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Steve Karoul is a recognized casino consultant with 35 years of hands-on experience with the best casinos both within the United States and internationally. He is also an authority on all aspects of casino marketing. Steve has lived in numerous countries and has conducted casino marketing activities in well over 100 countries around the world.   He is an author, a lecturer and an educator who often injects his own hands on experiences and openly shares his ideas and thoughts with fellow industry executives. Telephone +(1-860) 536-1828 or or see

Casino operators rush to online poker, but confusion is everywhere.  After attending the 2012 G2E Conference in Las Vegas and speaking with many casino operators and casino executives about the future of online Poker and online Gaming, it was very obvious that many were thinking very seriously about how to get involved. It was also very obvious that most of them were confused and unsure as how to proceed. Many felt that if they did not get involved quickly in some capacity or other that they may miss out on perhaps one of the most important Internet business opportunities of a lifetime as well as the future growth and survival of their own casino companies. They were all acutely aware that the casino industry as well as their own operations were going to change in the future and that they needed to prepare now for that coming change or get left out in the cold.

Once again the most obvious characteristic from all of this was confusion. There was confusion from both the casino operators and also confusion from the online casino providers. It seemed that many of the new online providers did not take the time to understand the fact that they needed to be conscious of and aware of what the land-based casino operators and casino properties were really looking for.  This was even more obvious by the fact that many casino operators did not actually know themselves other than that they knew that they needed to be considering online gaming in one form or another.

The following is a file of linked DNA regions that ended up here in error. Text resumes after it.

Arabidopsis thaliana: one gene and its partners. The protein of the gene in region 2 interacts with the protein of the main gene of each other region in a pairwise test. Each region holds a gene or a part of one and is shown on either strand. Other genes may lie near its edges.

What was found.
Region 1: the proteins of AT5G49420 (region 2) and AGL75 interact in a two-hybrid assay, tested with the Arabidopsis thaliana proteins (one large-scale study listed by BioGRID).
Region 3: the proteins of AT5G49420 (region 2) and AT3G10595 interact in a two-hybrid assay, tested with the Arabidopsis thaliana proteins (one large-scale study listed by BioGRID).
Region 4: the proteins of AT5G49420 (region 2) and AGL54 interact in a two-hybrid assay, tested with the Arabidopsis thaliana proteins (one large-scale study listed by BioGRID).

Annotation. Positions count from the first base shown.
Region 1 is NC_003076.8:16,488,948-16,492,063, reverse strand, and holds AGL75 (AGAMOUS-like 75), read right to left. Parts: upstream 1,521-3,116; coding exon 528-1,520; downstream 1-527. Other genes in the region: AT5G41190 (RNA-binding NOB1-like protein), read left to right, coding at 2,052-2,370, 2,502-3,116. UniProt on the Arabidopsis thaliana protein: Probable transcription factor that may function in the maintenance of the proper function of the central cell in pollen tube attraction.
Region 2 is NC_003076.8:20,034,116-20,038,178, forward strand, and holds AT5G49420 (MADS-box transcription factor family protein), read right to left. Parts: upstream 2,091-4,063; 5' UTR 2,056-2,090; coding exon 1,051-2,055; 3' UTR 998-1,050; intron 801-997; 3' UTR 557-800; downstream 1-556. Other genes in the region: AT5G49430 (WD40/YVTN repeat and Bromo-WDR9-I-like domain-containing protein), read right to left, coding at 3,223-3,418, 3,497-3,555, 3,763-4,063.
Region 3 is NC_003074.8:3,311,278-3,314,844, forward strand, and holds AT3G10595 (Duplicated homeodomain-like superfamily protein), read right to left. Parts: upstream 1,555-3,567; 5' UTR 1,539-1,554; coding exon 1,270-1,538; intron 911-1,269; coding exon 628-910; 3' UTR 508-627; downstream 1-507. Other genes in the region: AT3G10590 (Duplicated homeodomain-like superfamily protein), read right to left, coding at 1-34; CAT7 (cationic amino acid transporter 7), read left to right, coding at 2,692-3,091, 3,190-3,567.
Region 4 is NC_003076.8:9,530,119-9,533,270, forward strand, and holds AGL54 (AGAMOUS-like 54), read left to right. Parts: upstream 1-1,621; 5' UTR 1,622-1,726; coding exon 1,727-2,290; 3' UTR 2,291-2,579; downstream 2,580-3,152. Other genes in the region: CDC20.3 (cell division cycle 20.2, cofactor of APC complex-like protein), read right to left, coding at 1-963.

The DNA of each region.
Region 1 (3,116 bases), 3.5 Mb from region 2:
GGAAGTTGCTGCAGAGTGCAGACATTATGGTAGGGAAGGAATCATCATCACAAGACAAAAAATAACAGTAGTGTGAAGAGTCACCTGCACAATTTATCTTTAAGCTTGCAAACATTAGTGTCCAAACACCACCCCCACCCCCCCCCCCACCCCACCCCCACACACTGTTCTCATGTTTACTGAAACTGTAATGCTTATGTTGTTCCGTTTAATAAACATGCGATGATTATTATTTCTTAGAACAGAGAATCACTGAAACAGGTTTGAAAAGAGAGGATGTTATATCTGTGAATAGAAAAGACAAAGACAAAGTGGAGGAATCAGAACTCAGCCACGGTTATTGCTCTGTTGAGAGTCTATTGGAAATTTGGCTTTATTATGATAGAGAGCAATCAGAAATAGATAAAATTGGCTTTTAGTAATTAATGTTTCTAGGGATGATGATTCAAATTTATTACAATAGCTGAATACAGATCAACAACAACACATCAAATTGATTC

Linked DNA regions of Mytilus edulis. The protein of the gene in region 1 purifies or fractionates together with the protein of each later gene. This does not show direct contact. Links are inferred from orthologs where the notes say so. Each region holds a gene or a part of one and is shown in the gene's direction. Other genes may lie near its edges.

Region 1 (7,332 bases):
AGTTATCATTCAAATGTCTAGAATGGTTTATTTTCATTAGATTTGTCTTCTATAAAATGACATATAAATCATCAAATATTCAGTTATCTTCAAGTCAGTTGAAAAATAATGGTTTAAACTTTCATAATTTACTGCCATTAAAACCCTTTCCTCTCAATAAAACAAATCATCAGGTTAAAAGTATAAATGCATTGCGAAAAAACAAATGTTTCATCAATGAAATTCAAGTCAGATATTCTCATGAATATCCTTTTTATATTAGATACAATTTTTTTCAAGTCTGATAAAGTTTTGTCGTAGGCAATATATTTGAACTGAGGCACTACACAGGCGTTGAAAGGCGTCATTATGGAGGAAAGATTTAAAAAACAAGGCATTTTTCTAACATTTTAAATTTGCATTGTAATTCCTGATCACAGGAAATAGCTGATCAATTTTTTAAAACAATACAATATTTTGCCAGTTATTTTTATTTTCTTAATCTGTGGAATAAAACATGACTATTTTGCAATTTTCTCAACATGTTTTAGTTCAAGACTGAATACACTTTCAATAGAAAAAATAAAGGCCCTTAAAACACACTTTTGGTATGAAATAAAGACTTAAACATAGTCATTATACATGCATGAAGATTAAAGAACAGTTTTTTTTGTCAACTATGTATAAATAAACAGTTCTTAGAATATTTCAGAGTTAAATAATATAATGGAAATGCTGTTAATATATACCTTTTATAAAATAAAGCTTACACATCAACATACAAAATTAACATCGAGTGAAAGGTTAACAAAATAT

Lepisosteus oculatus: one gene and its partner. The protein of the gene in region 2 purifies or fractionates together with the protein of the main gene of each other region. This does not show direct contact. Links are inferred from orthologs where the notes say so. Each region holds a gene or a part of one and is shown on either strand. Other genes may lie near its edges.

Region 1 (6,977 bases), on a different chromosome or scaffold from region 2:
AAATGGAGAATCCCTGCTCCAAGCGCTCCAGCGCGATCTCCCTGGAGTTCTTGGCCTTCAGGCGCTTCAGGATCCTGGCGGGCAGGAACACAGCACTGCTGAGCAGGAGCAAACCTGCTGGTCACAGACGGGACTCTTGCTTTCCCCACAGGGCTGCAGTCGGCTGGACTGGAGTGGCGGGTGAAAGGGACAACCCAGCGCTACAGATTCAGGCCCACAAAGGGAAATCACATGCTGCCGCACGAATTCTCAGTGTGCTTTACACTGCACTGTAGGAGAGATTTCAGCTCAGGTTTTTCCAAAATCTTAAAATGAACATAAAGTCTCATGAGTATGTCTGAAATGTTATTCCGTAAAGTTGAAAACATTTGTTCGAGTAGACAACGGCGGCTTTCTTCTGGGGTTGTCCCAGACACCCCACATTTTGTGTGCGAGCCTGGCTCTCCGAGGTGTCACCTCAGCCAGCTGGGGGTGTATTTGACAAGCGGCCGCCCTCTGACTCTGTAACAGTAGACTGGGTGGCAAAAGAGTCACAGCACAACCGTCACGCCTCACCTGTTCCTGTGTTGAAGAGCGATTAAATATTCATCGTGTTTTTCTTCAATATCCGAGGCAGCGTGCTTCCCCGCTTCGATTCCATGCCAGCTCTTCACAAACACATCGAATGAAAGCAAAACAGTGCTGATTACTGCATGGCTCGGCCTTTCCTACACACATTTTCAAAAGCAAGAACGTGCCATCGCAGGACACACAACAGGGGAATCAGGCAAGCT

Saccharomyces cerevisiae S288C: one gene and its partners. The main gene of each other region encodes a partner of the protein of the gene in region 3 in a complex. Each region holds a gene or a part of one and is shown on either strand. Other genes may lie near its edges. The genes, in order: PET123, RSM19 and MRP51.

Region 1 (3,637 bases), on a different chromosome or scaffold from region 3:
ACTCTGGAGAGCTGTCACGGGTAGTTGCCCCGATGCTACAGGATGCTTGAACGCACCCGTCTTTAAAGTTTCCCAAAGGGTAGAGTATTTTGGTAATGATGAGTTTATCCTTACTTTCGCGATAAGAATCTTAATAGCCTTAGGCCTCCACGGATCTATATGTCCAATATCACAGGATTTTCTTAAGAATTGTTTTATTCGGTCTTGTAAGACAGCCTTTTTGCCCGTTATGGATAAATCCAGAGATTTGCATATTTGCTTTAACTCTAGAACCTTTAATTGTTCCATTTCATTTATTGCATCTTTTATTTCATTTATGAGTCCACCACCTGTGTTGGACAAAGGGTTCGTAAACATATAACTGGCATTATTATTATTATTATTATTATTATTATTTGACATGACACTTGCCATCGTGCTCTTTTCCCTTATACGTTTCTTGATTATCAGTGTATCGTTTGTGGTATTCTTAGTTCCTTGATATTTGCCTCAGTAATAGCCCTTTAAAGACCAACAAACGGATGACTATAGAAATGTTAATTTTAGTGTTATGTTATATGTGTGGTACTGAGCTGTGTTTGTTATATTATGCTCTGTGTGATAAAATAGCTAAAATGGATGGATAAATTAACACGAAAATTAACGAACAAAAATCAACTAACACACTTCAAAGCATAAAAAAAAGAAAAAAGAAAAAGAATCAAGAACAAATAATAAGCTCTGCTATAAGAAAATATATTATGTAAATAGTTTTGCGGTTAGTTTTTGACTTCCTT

Why is there such urgency among casino operators to carve out market share in either the online social gaming or online gambling spaces? According to a recent H2 Gambling Capital report, if US legalization of Internet gambling were to pass, it is projected to generate more than $14 billion in gross gaming revenue within a year, rising to $27 billion within five years.  That’s a real motivator for any casino operator to want to get involved in online real-money gambling, even if their state, or states in which they have properties, has not yet passed or isn’t even presently considering online gambling legislation.

If your state has already passed online gambling legislation, and you haven’t yet done anything about creating an online presence, you will quickly realize that you are now way behind where you should be and that urgent attention should be given to getting into the game. Casino operators, both large and small, will shortly be able to take advantage of the new opportunities that will exist from offering social online games in their state as well as other states and worldwide.  Online gaming has incredible reach whether it is to your local loyal customers or to new players who may live across the country or even around the world.  The online gaming universe is almost unlimited.

The reason that this new online social gaming is so important for casino operators to consider is twofold:

  1. First, it presents an opportunity to build an online presence and create a following for your casino brand.
  2. Second, it positions you to be first or among the first when online gambling legislation is passed in other states or nationwide.

Online gaming is getting everyone’s attention lately so it is important to understand the basics. This article will attempt to give an insight to some of the things that casino operators should be thinking about regarding online social gaming for their casinos.